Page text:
What is a soakaway?
Soakaways also known as drainage pits are a simple way of collecting and dispersing surface and stormwater when the connection to the domestic drain system is impractical. Soakaways are a long-established way of dealing with rainfall. They are essentially a pit in the ground into which you run your rainwater drainage.
The overall idea is much the same — a way of disposing of surplus water slowly, by directing it away from the house or hard standing and letting it seep into the ground. This mitigates flooding and stops damage to the house and its foundations.
How to build a soakaway?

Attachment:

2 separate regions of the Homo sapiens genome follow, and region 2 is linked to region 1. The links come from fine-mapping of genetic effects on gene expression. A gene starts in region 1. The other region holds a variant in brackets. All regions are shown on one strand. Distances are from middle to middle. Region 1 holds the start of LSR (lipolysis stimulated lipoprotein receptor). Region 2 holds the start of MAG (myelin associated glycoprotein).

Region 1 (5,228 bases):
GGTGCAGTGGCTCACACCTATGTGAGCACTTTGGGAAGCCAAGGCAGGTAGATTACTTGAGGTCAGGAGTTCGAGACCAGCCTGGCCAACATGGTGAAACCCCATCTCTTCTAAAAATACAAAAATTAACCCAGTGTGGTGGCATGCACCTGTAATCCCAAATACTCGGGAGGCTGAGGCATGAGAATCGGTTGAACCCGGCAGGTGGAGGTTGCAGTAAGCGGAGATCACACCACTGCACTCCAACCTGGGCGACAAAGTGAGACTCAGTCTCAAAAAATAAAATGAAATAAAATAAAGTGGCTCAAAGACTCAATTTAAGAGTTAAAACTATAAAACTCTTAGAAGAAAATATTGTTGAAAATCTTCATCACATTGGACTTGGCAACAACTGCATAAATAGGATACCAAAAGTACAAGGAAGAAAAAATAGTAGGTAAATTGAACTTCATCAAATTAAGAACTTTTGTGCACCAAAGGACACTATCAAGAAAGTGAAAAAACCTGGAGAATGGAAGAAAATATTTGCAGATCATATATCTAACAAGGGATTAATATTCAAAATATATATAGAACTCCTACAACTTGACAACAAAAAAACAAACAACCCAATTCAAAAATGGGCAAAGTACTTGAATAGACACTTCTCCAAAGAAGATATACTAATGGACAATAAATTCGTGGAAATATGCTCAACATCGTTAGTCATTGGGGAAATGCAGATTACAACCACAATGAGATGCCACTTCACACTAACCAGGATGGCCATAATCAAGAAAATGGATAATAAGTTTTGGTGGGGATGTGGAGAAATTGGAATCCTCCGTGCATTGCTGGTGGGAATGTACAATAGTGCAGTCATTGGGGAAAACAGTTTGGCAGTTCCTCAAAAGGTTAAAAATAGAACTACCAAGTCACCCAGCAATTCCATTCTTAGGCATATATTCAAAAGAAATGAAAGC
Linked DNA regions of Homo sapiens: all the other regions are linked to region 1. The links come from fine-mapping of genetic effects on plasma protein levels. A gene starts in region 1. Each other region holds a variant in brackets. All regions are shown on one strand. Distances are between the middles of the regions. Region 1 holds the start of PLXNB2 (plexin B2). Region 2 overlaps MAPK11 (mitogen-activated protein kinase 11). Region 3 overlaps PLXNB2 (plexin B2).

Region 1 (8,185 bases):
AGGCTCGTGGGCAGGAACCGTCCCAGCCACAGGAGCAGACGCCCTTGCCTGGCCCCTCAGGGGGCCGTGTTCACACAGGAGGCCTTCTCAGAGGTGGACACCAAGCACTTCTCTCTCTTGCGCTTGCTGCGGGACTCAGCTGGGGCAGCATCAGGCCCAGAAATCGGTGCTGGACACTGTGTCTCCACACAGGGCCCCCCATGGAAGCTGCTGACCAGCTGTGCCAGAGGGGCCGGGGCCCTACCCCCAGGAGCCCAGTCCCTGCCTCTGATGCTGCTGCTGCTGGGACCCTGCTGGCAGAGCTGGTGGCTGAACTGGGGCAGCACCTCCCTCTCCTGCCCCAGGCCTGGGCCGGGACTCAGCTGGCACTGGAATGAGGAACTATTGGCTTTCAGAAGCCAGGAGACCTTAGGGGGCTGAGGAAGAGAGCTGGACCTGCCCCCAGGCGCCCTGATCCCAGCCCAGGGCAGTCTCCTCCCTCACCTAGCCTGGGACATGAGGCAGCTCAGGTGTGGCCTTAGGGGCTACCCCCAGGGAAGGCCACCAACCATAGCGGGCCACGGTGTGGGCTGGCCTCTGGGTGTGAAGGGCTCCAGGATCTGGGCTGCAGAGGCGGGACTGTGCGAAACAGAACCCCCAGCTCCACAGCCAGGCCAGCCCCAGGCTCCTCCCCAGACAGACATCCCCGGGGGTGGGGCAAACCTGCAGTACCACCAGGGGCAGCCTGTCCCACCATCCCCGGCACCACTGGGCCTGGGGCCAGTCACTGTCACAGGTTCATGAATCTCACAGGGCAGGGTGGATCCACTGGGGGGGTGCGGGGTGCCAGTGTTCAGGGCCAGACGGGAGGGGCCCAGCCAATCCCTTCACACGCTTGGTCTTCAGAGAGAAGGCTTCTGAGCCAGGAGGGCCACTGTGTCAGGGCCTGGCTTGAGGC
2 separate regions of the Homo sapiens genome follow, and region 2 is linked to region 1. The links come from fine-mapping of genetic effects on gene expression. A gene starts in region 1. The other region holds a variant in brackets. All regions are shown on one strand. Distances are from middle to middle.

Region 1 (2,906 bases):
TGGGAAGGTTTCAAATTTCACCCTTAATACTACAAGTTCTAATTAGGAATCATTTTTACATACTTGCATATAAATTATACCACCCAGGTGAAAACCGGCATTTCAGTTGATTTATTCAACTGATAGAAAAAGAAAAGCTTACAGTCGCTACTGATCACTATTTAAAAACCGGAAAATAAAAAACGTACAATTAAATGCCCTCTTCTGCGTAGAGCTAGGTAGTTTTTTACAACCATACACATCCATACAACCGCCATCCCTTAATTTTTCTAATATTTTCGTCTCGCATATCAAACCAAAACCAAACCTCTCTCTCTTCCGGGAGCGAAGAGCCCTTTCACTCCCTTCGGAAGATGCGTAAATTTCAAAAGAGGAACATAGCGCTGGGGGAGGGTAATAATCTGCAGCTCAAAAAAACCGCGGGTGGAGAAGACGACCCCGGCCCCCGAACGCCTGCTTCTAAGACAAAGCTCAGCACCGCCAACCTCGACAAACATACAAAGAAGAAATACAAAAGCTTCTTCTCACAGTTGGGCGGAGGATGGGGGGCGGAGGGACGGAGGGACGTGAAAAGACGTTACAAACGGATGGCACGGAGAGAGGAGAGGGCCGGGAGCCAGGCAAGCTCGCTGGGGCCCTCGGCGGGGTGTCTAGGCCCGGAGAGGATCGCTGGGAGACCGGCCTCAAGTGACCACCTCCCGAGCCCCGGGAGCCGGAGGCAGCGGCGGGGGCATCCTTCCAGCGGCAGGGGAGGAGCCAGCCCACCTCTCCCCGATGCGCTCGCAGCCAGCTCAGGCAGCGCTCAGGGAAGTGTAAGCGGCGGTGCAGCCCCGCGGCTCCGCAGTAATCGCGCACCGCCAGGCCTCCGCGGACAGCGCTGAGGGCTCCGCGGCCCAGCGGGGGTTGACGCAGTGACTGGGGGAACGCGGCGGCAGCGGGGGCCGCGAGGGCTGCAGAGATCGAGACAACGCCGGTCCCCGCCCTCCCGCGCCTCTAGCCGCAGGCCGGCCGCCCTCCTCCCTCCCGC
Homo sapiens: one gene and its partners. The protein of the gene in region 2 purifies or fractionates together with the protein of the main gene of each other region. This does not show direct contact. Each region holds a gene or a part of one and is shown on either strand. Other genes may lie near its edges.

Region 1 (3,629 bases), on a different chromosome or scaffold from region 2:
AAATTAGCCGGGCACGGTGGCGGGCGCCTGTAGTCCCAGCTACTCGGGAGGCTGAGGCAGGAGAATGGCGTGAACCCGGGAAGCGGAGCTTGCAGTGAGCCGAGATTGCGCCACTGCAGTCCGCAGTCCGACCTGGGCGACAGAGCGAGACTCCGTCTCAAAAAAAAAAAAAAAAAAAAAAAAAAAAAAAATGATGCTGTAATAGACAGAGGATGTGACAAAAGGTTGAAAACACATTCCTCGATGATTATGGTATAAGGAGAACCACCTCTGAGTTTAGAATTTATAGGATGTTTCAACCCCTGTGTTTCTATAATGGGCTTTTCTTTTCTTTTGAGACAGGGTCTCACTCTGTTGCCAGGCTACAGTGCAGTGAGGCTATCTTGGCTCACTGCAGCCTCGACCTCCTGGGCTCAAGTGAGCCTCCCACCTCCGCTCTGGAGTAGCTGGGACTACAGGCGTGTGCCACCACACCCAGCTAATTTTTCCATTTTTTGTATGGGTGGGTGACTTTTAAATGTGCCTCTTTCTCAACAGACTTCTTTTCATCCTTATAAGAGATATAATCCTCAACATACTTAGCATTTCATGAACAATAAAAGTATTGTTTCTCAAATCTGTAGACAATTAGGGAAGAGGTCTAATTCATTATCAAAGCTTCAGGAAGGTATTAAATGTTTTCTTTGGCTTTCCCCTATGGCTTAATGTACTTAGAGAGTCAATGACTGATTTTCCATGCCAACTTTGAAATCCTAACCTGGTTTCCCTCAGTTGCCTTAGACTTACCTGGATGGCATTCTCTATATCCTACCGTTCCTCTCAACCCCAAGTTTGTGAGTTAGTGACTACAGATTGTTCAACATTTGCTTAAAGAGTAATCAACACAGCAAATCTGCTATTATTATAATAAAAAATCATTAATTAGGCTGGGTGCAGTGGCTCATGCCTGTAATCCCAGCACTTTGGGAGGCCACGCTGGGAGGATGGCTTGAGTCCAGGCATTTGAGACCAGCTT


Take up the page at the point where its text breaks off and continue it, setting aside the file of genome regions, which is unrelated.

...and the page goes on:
Constructing a soakaway is a relatively simple affair. You dig a hole in the ground and then backfill it with some material which will have enough voids in it to absorb large volumes of water and yet strong enough to be covered over so that you wouldn’t know it was there. When it comes to constructing a soakaway, the traditional way was to dig a hole and fill it with broken brick and builder’s rubble. This is cheap to do, but it limits the actual volume available for the rainwater to collect. The modern option is to use dedicated plastic boxes, known as soakaway or attenuation crates. These leave virtually the whole space open to be filled with rainwater and are therefore much more effective. The crates can be assembled two or three deep and clipped together for strength, and in varying depths.